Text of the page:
A Colorado baker who refused to bake a cake for two men who wanted cake for their wedding has been found guilty of discrimination and ordered to serve future same-sex couples or face stiff fines. Administrative Law Judge Robert N. Spencer ruled December 6 that Jack Phillips, owner of Masterpiece Cake Shop in the Denver suburb of Lakewood, discriminated against Dave Mullin and Charlie Craig when he told them in July 2012 that he couldn't bake a cake to celebrate their supposed marriage because homosexual behavior conflicted with his Christian beliefs. Mullins and Craig had gone through a same-sex ceremony earlier in Massachusetts but had wanted a cake to celebrate in Colorado.
“Respondents have no free speech right to refuse because they were only asked to bake a cake, not make a speech,” wrote Spencer in his ruling against Phillips. “It is not the same as forcing a person to pledge allegiance to the government or to display a motto with which they disagree.” He added that “at first blush, it may seem reasonable that a private business should be able to refuse service to anyone it chooses. This view, however, fails to take into account the cost to society and the hurt caused to persons who are denied service simply because of who they are.”
Spencer ordered Phillips to “cease and desist,” under threat of fine, from allowing his Christian beliefs prevent him from serving homosexual pairs who ask him to bake them a wedding cake.
Mullins played up the role of aggrieved victim, weeping that “being denied service by Masterpiece Cakeshop was offensive and dehumanizing, especially in the midst of arranging what should be a joyful family celebration. No one should fear being turned away from a public business because of who they are.” However, he and his partner Craig were “grateful to have the support of our community and our state, and we hope that today’s decision will help ensure that no one else will experience this kind of discrimination again in Colorado.”
Colorado's ACLU franchise, which sued the baker on behalf of the homosexual men, exulted in its victory. “Masterpiece Cakeshop has willfully and repeatedly considered itself above the law when it comes to discriminating against customers, and the state has rightly determined otherwise,” said the ACLU's Sara Neel. Ignoring the treatment Phillips received for living according to his convictions, Neel quipped that “it's important for all Coloradans to be treated fairly by every business that is open to the public — that’s good for business and good for the community.”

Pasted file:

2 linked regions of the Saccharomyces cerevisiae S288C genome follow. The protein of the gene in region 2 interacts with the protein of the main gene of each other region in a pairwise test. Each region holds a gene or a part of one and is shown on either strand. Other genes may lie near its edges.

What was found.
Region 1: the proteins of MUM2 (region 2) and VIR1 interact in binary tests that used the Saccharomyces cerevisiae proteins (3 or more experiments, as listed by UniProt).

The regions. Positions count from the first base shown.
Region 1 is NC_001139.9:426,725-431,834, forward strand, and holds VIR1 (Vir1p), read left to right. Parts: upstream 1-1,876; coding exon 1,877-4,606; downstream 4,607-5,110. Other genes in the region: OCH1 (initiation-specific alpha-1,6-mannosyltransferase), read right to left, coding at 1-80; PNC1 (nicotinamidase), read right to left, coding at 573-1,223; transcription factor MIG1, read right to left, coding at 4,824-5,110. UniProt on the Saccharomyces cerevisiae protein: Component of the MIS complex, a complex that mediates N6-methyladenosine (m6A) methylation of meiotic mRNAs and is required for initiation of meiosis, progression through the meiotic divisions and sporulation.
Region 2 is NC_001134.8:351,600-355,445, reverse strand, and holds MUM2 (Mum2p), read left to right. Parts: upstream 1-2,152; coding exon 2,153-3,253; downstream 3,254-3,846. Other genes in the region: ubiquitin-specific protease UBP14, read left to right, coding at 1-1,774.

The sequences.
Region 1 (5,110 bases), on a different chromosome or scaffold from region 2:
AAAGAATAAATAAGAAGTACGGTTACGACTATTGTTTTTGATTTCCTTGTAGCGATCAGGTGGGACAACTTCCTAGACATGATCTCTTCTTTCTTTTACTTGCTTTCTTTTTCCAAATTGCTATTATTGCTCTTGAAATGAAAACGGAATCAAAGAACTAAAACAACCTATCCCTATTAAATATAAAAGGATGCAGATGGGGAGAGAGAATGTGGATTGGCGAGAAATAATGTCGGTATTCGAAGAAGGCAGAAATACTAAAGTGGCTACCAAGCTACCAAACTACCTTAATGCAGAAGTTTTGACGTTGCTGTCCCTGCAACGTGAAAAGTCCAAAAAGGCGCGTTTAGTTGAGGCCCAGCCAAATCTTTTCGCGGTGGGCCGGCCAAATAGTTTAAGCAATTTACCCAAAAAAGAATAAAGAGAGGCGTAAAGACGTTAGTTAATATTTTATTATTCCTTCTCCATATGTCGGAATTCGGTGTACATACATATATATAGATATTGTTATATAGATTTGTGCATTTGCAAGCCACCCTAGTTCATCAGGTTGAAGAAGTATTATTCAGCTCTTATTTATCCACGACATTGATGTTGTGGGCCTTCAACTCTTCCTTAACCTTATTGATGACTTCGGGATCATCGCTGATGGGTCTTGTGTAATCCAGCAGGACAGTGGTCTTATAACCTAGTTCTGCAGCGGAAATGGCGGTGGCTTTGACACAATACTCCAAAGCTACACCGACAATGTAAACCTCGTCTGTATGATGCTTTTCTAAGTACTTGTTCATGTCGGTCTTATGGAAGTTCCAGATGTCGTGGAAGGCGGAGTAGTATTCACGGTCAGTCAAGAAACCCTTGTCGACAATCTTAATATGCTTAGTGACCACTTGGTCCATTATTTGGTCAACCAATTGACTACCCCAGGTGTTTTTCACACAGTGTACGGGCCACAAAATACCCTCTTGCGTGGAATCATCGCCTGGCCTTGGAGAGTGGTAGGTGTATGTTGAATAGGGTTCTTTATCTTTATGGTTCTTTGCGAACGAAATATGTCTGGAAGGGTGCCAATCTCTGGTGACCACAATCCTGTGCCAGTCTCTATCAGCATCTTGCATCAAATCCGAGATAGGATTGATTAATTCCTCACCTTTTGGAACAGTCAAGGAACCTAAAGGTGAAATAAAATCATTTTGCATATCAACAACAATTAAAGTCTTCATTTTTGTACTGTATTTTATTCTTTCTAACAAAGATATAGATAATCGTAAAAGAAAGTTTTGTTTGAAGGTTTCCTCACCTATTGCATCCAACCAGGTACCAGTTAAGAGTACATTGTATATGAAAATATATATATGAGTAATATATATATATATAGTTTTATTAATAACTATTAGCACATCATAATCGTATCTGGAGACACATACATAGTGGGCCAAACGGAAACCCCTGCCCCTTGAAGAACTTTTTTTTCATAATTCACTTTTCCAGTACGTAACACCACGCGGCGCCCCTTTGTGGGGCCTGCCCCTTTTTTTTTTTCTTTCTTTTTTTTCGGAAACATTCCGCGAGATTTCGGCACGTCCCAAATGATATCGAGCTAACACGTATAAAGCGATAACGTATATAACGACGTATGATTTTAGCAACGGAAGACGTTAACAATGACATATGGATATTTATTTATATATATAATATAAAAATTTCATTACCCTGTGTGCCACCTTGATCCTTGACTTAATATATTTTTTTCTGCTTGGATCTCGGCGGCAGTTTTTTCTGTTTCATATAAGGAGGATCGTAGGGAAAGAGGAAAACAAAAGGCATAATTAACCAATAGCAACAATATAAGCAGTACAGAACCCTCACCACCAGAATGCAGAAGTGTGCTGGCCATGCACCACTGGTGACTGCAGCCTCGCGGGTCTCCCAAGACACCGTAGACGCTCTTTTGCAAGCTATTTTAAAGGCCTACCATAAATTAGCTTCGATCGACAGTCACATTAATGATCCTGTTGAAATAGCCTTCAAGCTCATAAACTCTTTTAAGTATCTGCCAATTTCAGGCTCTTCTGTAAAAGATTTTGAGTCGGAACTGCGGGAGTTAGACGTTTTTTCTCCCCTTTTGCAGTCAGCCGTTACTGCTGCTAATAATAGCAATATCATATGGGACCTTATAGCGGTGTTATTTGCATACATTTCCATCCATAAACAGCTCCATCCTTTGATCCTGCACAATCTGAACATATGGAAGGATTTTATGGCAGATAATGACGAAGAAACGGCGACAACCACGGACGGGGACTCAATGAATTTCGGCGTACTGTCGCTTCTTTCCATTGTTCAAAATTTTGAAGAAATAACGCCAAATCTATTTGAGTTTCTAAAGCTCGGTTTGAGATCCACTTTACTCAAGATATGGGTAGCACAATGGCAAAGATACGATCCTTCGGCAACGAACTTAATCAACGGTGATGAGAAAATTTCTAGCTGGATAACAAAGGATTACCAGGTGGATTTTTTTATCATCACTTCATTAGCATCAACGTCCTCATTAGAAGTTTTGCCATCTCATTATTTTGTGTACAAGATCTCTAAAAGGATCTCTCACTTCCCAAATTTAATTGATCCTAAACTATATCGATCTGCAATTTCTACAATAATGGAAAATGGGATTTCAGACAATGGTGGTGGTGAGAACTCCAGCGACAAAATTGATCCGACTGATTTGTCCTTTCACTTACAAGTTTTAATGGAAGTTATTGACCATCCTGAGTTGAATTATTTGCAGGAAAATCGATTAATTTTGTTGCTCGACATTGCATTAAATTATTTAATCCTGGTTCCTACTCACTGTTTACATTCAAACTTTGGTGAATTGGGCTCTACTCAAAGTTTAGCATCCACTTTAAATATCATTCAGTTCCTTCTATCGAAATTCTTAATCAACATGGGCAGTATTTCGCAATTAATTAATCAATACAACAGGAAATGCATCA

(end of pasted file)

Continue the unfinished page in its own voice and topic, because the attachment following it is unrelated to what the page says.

Amanda Goad of the ACLU's homosexual LGBT Project insisted that “no one’s religious beliefs make it acceptable to break the law by discriminating against prospective customers,” adding lamely that Phillips wasn't asked “to change his beliefs, but treating gay people differently because of who they are is discrimination plain and simple.”
Attorney Nicolle Martin of the conservative Christian legal advocacy group Alliance Defending Freedom, which represented Phillips, expressed dismay at the bizarre ruling. “He can't violate his conscience in order to collect a paycheck,” she said. “If Jack can't make wedding cakes, he can't continue to support his family. And in order to make wedding cakes, Jack must violate his belief system. That is a reprehensible choice.”
Martin noted that “America was founded on the fundamental freedom of every citizen to live and work according to their beliefs. Forcing Americans to promote ideas against their will undermines our constitutionally protected freedom of expression and our right to live free. If the government can take away our First Amendment freedoms, there is nothing it can’t take away. We are considering our next steps.”
The Associated Press reported that a similar case “is pending in Washington state, where a florist is accused of refusing service for a same-sex wedding.” And in New Mexico, the news site added, “The state Supreme Court ruled in August that an Albuquerque business was wrong to decline to photograph a same-sex couple's commitment ceremony.”